Chairing the panel at Lead 2017, Advertising Association chairman and founding partner of Adam & Eve/DDB, James Murphy, spelled out the crux of the challenge for many businesses – the amount of unknowns that remain.
"No one has bailed out like we’re about to before," he said. "We don’t know what the impact will be because the government won’t share their impact statements."
He added that while there were other huge issues facing the industry – such as brand safety, and the regulation of food and gambling advertising – these were "things we can influence", whereas "if we’re not careful, Brexit is something that will happen to us from the outside."
Diversity of views
Alex Mahon, chief executive of Channel 4, said the referendum had exposed "huge rifts" in Britain, such as between social groups, generations and regions – which had implications for the role of public service broadcasters.
"We’re like a prism through which people reflect on the nation," Mahon said. "Our job is to represent diversity. Historically, we’ve tended to think of that in terms of things like ethnicity and sexuality – now we have to think of it in terms of diversity of views."
Mahon argued that the changing relationship between the UK, the EU and the rest of the world, at the same time that Netflix, Amazon and others were changing the media landscape, made Channel 4’s contribution more vital than ever.
"Their mission is entirely different to ours," she said. "It’s global, to appeal to as may people as possible." Netflix would never produce a show like Educating Greater Manchester, she said, because of the difficulty of making it appeal to audiences in other parts of the world.
"If we continue with a world where only the biggest things are funded, that kind of talent will totally disappear," she added.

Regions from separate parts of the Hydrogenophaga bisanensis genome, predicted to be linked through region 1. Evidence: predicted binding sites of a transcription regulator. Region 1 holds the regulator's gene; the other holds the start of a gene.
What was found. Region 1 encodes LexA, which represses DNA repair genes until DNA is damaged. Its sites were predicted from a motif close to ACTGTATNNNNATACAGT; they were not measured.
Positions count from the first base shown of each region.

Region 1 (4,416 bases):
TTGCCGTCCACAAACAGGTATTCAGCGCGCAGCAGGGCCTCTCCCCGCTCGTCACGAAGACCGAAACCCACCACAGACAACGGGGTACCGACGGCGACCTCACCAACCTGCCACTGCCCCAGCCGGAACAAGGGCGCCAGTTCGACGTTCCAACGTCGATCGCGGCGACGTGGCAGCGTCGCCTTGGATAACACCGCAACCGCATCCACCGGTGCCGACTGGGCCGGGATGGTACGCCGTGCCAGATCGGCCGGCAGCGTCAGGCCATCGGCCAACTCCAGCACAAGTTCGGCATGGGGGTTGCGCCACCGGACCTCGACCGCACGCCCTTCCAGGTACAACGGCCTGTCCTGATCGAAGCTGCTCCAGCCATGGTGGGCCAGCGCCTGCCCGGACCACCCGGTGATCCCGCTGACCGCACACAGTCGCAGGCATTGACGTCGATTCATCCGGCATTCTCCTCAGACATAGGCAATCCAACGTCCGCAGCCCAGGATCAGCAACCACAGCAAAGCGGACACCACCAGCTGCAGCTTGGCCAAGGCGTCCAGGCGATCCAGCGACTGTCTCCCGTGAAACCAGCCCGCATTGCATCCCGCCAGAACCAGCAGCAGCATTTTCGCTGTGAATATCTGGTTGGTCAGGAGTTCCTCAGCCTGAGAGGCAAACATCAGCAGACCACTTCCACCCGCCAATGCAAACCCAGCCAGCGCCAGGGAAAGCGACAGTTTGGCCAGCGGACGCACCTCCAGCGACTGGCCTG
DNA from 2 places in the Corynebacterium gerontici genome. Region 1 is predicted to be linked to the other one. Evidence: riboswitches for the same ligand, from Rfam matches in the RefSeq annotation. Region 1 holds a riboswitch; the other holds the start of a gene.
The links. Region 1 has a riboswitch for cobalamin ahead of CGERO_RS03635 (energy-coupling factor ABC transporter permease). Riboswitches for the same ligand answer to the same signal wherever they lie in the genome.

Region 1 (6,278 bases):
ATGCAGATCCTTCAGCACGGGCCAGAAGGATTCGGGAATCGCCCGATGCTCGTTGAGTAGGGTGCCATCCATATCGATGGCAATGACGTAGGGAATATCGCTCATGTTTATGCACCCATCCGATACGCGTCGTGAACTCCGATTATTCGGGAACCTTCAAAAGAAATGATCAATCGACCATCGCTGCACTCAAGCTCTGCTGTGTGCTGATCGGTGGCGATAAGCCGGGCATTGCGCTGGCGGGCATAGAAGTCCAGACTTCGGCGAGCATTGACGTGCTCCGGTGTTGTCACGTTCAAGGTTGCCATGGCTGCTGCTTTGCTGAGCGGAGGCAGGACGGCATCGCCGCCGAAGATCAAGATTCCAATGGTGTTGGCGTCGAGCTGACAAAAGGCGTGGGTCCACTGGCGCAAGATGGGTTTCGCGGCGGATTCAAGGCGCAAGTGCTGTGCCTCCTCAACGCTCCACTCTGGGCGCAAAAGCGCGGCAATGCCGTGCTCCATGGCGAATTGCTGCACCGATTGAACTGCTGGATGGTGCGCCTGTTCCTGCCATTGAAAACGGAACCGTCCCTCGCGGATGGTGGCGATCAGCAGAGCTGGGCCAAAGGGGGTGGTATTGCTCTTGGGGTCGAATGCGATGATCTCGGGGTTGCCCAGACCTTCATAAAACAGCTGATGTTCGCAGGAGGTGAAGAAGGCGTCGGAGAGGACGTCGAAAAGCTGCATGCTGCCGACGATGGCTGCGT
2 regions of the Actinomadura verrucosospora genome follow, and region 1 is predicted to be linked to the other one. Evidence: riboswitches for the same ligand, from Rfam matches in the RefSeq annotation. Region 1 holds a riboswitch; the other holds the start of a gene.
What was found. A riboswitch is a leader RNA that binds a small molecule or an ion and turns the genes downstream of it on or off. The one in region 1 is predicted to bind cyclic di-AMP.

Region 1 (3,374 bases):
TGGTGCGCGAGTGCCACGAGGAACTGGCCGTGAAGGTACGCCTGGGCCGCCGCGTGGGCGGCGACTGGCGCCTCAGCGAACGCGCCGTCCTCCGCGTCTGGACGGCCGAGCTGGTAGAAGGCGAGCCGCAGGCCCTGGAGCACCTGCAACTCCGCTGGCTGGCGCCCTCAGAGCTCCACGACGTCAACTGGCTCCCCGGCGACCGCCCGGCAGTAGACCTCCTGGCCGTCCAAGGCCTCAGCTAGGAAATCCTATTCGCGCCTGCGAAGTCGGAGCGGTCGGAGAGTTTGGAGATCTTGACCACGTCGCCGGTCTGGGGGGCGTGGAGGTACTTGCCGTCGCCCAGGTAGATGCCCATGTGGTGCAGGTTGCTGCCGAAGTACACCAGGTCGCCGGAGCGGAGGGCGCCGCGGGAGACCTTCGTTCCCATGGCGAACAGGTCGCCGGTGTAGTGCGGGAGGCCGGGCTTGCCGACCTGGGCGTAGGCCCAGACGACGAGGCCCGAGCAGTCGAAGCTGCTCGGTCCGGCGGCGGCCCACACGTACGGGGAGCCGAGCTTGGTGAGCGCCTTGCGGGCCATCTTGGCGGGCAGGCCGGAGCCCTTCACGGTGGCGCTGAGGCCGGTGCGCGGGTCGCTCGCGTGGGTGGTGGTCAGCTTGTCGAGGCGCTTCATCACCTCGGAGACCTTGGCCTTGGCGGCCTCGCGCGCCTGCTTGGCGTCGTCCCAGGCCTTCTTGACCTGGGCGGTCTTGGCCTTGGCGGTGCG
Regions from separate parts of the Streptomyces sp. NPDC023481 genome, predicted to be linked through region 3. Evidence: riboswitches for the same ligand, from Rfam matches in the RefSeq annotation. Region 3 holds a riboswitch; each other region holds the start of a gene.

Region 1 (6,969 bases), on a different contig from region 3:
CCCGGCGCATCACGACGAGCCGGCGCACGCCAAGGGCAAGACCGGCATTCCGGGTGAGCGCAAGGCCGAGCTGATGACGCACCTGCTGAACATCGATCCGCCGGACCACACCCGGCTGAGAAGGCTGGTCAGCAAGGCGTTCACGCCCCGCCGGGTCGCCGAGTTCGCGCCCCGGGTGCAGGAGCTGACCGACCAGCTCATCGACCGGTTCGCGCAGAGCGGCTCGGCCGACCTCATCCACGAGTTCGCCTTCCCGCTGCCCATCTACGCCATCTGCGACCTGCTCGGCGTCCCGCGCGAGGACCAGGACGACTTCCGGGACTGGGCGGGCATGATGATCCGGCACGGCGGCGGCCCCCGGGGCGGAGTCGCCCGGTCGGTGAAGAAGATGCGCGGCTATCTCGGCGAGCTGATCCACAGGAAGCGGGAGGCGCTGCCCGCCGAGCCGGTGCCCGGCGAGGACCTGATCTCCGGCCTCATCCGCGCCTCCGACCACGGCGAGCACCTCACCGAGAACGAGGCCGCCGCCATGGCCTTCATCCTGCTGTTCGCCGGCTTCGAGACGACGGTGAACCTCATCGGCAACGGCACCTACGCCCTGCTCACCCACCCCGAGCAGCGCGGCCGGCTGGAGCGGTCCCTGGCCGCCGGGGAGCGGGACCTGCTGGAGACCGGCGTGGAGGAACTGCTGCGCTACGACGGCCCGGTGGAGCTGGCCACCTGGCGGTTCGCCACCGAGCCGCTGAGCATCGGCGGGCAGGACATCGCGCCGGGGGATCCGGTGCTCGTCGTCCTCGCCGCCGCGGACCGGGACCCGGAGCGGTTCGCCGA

But she added that after a harsh 2017 for broadcasters, the ad market seemed to be picking up: "People are turning to TV as the most effective way to reach audiences in this tough environment."
Innovation, creativity and speed
Lindsay Pattison, chief transformation officer for WPP and Group M, discussed the impact of Brexit on staffing at the world’s biggest advertising company.
While 7% of the UK labour force were EU nationals, she said, 15% of WPP’s 17,000 UK staff were from the other 27 members states – and in some of its high-tech focused agencies, this figure was up to 30%.
Keeping access to this international workforce had to be a priority, Pattison said: "We all know diversity is good for business – specifically its very good for our business. We need that innovation, creativity and speed more than ever. And at a more prosaic level we work with global companies, and need people who speak different languages."
Pattison called on business to be mroe proactive in protecting their employees, citing data that said more than half (52%) of non-British workers in the UK had had either insufficient communication from their employer about Brexit, or none at all.
In contrast, James Wildman, chief executive at Hearst UK, said Brexit was not especially disruptive to the publisher in terms of people, but did point to one less obvious consequence of the vote: "Our second biggest cost, after people, is paper." Producing magazines had become more expensive, he said, because 70% of the paper used by Hearst was imported from other EU countries.
He also pointed to the general impact on the image of the UK: "Our ad industry is a extraordinary advert for Britain, but the same probably can’t be said for Brexit itself. Brexit has contributed significantly to this anxiety currently felt by society at large."
Pattison agreed, saying: "I don’t think anyone is patting us on the back and saying well done for doing it."